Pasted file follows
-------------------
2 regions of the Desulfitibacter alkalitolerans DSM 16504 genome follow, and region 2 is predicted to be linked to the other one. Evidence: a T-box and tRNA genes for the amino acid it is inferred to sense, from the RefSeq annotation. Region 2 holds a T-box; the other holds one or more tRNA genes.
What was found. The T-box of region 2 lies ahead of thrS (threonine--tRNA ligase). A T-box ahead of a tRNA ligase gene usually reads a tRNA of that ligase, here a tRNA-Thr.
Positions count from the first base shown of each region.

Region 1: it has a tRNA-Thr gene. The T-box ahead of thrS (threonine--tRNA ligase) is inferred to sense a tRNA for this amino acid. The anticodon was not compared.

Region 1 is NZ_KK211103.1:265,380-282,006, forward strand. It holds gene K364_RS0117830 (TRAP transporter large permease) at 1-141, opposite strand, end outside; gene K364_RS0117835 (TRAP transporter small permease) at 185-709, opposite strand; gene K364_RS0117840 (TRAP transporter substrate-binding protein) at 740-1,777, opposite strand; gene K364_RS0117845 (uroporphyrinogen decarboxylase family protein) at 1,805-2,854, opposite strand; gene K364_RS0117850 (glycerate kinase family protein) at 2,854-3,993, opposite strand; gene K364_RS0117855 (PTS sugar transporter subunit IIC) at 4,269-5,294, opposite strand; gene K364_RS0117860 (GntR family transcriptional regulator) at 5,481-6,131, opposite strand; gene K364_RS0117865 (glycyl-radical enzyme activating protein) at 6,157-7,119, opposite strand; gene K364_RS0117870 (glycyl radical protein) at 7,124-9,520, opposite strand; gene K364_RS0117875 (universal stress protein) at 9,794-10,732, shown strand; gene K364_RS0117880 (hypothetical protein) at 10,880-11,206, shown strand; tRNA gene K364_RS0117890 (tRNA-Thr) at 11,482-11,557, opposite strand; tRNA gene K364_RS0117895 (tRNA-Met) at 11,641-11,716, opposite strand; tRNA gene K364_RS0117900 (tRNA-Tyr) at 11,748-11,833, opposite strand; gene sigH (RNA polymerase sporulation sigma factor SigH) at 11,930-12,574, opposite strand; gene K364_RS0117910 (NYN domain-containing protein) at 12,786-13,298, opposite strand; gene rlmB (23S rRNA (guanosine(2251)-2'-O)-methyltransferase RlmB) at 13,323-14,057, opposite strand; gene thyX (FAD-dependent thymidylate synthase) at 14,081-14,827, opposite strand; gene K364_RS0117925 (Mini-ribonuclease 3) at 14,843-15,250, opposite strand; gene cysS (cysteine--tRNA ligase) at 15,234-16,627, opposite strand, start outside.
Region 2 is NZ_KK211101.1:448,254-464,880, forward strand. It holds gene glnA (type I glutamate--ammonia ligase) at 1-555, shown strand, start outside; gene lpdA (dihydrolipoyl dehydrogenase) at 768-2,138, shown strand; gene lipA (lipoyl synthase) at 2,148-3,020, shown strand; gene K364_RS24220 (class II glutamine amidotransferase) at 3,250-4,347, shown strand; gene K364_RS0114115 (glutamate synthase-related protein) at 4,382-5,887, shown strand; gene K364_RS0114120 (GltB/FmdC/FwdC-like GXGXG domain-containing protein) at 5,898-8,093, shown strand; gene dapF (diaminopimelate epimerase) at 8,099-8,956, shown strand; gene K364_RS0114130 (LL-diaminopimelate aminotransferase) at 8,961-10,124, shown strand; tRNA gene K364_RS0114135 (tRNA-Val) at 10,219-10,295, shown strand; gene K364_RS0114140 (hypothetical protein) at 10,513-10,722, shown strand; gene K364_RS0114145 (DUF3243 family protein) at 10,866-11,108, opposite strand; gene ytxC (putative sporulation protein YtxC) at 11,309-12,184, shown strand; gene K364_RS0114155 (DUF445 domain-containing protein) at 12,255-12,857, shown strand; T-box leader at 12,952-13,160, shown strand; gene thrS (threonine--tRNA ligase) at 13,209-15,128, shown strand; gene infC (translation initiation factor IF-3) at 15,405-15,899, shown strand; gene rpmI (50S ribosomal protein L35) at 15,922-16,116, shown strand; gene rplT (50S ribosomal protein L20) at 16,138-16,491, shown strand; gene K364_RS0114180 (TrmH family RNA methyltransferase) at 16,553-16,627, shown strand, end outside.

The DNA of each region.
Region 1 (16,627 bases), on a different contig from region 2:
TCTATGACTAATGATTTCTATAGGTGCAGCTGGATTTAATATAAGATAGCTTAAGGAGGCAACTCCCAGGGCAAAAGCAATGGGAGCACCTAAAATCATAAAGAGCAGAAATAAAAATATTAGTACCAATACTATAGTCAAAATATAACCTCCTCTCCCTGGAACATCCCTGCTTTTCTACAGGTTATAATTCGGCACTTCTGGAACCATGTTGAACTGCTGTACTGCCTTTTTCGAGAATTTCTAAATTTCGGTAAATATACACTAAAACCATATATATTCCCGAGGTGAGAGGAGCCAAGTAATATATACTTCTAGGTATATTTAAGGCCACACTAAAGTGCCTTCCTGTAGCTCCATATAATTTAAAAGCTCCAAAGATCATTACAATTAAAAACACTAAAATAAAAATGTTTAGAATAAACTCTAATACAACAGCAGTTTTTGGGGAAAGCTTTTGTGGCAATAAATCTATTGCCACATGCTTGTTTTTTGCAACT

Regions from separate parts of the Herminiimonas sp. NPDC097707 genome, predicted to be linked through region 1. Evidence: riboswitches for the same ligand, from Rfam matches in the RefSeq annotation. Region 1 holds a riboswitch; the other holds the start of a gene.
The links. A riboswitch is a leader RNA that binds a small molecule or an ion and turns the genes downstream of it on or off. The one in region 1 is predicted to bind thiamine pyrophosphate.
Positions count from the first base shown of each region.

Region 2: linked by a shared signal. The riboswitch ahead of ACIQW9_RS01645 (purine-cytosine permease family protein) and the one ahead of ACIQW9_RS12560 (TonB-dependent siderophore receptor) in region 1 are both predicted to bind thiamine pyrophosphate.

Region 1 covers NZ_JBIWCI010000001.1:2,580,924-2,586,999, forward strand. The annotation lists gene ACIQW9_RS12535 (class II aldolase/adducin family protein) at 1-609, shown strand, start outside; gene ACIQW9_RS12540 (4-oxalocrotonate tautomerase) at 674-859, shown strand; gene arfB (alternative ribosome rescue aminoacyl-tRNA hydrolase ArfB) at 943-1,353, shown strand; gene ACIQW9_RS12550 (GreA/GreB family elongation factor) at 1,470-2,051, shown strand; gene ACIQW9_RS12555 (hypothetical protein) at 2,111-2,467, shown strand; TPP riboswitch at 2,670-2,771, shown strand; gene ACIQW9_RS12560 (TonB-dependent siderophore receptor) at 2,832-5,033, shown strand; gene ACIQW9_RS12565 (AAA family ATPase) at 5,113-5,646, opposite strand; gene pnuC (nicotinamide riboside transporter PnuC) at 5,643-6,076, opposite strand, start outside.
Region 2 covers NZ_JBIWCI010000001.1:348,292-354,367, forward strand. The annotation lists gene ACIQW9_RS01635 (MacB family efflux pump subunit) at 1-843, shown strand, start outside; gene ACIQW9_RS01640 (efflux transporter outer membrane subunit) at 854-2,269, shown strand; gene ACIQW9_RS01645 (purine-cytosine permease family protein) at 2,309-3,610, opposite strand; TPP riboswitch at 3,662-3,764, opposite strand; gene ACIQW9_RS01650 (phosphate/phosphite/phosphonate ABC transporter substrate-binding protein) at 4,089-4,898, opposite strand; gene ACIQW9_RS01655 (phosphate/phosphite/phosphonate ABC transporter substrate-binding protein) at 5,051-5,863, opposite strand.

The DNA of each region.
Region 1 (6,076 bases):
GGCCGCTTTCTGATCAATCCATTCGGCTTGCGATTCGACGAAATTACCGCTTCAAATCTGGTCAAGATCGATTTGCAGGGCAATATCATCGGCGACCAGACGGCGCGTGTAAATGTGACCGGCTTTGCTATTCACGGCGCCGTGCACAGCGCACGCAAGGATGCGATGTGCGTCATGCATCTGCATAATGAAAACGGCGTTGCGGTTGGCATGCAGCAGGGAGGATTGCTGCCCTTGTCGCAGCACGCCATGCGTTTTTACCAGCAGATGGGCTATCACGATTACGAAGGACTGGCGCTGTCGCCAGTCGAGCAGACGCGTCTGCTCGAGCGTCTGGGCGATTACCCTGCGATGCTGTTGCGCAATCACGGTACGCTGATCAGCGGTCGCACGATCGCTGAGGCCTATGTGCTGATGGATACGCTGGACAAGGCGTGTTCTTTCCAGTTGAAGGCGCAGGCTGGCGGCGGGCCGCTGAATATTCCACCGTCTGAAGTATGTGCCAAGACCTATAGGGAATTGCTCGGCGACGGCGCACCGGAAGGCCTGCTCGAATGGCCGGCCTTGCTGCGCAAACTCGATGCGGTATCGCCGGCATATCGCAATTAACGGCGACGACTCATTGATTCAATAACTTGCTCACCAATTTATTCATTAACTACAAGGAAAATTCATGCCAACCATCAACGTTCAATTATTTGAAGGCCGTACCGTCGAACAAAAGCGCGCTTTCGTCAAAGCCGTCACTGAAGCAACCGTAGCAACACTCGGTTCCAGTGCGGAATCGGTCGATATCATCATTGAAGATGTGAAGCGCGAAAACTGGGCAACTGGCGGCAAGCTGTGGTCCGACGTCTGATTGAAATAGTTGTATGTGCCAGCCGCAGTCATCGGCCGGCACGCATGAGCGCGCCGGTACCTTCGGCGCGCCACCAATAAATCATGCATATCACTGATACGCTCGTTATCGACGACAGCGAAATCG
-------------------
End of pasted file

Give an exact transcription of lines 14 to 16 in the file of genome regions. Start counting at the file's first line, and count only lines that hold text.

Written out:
Region 1 covers NZ_JBIWCI010000001.1:2,580,924-2,586,999, forward strand. The annotation lists gene ACIQW9_RS12535 (class II aldolase/adducin family protein) at 1-609, shown strand, start outside; gene ACIQW9_RS12540 (4-oxalocrotonate tautomerase) at 674-859, shown strand; gene arfB (alternative ribosome rescue aminoacyl-tRNA hydrolase ArfB) at 943-1,353, shown strand; gene ACIQW9_RS12550 (GreA/GreB family elongation factor) at 1,470-2,051, shown strand; gene ACIQW9_RS12555 (hypothetical protein) at 2,111-2,467, shown strand; TPP riboswitch at 2,670-2,771, shown strand; gene ACIQW9_RS12560 (TonB-dependent siderophore receptor) at 2,832-5,033, shown strand; gene ACIQW9_RS12565 (AAA family ATPase) at 5,113-5,646, opposite strand; gene pnuC (nicotinamide riboside transporter PnuC) at 5,643-6,076, opposite strand, start outside.
Region 2 covers NZ_JBIWCI010000001.1:348,292-354,367, forward strand. The annotation lists gene ACIQW9_RS01635 (MacB family efflux pump subunit) at 1-843, shown strand, start outside; gene ACIQW9_RS01640 (efflux transporter outer membrane subunit) at 854-2,269, shown strand; gene ACIQW9_RS01645 (purine-cytosine permease family protein) at 2,309-3,610, opposite strand; TPP riboswitch at 3,662-3,764, opposite strand; gene ACIQW9_RS01650 (phosphate/phosphite/phosphonate ABC transporter substrate-binding protein) at 4,089-4,898, opposite strand; gene ACIQW9_RS01655 (phosphate/phosphite/phosphonate ABC transporter substrate-binding protein) at 5,051-5,863, opposite strand.

The DNA of each region.